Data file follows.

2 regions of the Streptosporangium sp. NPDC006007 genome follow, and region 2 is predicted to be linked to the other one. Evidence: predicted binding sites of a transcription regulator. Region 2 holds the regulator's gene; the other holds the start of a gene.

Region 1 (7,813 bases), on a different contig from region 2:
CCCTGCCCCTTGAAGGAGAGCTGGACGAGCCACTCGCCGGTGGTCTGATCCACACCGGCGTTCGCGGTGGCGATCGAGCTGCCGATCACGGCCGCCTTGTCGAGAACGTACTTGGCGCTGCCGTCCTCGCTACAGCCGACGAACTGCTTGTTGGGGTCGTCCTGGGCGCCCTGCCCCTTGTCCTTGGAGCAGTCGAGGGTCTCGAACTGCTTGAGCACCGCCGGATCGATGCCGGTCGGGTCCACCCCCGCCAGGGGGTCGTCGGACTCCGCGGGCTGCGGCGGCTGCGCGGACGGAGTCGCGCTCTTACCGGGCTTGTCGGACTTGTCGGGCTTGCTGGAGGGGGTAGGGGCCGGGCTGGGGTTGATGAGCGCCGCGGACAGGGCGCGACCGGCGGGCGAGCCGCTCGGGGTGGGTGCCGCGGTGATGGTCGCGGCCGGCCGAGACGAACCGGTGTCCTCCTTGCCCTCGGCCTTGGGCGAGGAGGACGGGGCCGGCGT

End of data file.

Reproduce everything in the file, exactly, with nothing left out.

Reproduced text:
2 regions of the Streptosporangium sp. NPDC006007 genome follow, and region 2 is predicted to be linked to the other one. Evidence: predicted binding sites of a transcription regulator. Region 2 holds the regulator's gene; the other holds the start of a gene.

Region 1 (7,813 bases), on a different contig from region 2:
CCCTGCCCCTTGAAGGAGAGCTGGACGAGCCACTCGCCGGTGGTCTGATCCACACCGGCGTTCGCGGTGGCGATCGAGCTGCCGATCACGGCCGCCTTGTCGAGAACGTACTTGGCGCTGCCGTCCTCGCTACAGCCGACGAACTGCTTGTTGGGGTCGTCCTGGGCGCCCTGCCCCTTGTCCTTGGAGCAGTCGAGGGTCTCGAACTGCTTGAGCACCGCCGGATCGATGCCGGTCGGGTCCACCCCCGCCAGGGGGTCGTCGGACTCCGCGGGCTGCGGCGGCTGCGCGGACGGAGTCGCGCTCTTACCGGGCTTGTCGGACTTGTCGGGCTTGCTGGAGGGGGTAGGGGCCGGGCTGGGGTTGATGAGCGCCGCGGACAGGGCGCGACCGGCGGGCGAGCCGCTCGGGGTGGGTGCCGCGGTGATGGTCGCGGCCGGCCGAGACGAACCGGTGTCCTCCTTGCCCTCGGCCTTGGGCGAGGAGGACGGGGCCGGCGT